Texas Football: We Know Nothing


As a bizarre season full of headache and heartache draws to a close, the future of Texas Longhorns football is still as murky as it was in August.

One of the most diasppointing seasons in Texas football history will thankfully draw to a close on Saturday morning in Waco when Texas plays out the string against the Baylor Bears.  At the beginning of the year, this game looked like it could have massive importance to one or both teams.  As it turns out, it will be meaningless.

For the Longhorns, the season-ending tilt in Waco was seen as a barometer check.  The smart money said that if the Longhorns took care of business in the much easier second half of the season, given the trials of the first half, the Baylor game could be for bowl aspirations.  If things went well for Texas, the Baylor game could be a coming out party, setting the table for a big 2016.

That won’t be the case on Saturday.  Baylor, now at 9-2 and firmly out of any sort of playoff consideration, is down to their third string quarterback and have nothing but bowl positioning to play for.  Texas is just trying to finish a season that, for all intents and purposes, ended with a 50-7 beatdown to TCU in early October.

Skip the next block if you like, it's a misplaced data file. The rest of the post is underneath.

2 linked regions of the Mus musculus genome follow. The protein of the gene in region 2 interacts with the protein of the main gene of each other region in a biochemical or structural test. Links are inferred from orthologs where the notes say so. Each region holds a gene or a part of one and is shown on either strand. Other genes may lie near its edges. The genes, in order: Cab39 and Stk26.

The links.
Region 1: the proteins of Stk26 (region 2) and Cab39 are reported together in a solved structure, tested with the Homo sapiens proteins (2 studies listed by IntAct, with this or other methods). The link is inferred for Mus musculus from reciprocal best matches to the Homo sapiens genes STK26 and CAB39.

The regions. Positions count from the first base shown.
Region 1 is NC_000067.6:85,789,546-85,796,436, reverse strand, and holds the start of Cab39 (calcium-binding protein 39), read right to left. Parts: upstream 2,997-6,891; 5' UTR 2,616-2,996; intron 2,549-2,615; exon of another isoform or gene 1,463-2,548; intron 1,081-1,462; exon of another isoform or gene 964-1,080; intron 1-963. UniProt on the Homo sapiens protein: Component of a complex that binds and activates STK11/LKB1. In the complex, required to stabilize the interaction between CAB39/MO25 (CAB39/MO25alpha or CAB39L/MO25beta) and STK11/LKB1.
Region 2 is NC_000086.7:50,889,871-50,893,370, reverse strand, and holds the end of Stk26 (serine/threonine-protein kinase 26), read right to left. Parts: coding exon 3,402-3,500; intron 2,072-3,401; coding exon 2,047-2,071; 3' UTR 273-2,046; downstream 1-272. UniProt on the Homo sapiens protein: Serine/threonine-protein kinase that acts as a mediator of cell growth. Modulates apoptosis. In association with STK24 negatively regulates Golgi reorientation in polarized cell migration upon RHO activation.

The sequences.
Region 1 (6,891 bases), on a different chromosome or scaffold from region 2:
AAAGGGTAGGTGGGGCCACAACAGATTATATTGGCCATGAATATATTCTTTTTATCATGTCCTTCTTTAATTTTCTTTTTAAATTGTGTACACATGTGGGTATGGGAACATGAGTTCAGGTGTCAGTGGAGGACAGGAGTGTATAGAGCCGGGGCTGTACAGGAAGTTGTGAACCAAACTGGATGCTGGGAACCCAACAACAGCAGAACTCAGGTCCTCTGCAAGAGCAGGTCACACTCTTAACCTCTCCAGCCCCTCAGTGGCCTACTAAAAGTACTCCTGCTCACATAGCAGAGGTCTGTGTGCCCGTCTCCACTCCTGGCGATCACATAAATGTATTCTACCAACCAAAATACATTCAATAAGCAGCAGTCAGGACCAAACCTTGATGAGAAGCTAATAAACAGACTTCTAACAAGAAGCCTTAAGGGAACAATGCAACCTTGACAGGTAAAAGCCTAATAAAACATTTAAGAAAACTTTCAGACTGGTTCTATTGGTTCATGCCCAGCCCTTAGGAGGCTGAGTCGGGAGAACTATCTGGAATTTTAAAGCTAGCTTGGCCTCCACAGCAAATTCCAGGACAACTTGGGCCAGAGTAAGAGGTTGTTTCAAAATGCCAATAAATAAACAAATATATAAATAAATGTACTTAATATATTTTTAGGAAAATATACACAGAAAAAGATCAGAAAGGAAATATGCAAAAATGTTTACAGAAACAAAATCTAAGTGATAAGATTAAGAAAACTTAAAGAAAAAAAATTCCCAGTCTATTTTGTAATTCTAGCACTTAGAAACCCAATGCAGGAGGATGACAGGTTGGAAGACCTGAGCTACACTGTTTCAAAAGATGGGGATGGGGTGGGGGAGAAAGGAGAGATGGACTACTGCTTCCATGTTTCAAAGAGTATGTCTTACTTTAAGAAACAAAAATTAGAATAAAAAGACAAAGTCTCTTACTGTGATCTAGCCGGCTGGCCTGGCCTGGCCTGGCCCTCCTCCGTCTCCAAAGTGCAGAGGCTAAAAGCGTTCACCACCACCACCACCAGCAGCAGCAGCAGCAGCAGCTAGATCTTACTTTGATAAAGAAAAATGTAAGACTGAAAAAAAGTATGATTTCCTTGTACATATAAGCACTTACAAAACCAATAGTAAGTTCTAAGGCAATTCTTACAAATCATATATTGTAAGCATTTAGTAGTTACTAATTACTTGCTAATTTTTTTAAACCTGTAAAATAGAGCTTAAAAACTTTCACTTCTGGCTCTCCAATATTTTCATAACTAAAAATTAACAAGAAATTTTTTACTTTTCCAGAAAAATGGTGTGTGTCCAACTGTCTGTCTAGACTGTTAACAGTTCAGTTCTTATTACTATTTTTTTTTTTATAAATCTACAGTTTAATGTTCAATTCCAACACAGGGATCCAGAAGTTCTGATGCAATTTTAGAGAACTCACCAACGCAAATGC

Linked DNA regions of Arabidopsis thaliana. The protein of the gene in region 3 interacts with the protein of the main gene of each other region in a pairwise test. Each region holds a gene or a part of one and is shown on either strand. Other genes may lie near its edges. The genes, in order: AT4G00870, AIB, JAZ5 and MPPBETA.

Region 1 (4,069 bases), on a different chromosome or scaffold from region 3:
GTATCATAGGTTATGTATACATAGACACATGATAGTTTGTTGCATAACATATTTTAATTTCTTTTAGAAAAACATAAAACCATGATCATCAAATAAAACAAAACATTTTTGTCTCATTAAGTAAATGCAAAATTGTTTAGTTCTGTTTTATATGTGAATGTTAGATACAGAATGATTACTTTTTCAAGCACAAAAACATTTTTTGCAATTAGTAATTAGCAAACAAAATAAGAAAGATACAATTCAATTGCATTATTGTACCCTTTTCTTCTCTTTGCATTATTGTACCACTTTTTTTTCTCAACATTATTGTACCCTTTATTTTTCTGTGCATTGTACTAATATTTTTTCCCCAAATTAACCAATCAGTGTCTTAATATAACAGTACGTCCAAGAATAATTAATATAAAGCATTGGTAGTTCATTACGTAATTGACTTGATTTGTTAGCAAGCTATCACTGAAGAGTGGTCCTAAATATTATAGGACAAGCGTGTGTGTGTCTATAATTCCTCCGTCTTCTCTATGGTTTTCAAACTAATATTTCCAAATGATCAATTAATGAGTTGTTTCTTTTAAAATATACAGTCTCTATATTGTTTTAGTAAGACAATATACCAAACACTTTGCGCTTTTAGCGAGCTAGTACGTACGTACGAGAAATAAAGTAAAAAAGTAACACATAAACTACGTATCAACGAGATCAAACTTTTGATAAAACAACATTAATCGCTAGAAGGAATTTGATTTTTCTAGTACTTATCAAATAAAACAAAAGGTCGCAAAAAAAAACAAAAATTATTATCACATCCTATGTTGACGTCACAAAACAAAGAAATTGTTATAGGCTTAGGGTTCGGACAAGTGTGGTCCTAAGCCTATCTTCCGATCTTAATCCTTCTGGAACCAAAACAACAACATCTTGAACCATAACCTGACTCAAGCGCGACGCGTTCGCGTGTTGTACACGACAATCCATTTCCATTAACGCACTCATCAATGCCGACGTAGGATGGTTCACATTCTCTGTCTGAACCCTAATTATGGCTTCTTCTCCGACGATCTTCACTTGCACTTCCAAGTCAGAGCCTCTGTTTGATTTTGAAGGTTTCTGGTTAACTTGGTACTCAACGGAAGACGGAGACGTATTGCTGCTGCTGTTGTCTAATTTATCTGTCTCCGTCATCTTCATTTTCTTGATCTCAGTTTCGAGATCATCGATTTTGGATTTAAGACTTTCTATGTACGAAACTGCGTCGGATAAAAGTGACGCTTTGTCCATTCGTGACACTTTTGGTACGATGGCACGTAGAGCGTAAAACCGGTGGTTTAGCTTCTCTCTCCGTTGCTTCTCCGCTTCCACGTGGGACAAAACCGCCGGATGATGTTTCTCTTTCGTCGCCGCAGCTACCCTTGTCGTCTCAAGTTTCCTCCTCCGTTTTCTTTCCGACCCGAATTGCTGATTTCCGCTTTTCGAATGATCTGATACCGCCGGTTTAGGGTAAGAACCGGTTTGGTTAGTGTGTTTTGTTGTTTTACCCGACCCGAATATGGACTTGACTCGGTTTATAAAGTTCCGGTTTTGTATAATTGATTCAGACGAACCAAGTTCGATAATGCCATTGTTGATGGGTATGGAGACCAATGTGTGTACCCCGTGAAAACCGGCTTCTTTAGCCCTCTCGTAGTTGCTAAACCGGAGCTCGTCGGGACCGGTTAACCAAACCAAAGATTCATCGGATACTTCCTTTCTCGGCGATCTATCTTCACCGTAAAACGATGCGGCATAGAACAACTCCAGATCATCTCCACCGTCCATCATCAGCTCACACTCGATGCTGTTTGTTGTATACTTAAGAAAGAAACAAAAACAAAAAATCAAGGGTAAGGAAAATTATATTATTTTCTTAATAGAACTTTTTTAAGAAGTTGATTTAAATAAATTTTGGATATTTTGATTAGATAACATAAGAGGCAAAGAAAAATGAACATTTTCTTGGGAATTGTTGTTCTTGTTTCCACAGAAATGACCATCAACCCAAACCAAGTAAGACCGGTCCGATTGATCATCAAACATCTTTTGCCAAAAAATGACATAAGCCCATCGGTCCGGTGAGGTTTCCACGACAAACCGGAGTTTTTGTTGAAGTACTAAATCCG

The Longhorns have been a disaster this year and they really haven’t improved much from game one to the Thanksgiving loss to Texas Tech.  There were the Longhorns on Thursday night, missing tackles, dropping passes, shooting themselves in the foot with driving killing penalties.  They played well enough to be competitive, but made enough mistakes to keep themselves from winning.  It wouldn’t have been a 2015 Longhorns game without at least one WTF moment, this time an interception turned immaculate touchdown for Jakeem Grant.  If you’re a Longhorn fan, you just have to laugh.

The glass half-full people were out in force after the game, pointing out how the Longhorns didn’t hang their heads and quit despite many opportunities to do so.  The half-empty people will point out that Tech isn’t a very good team in their own right and that if the Red Raiders boasted any sort of defense, Texas likely would have been blown out.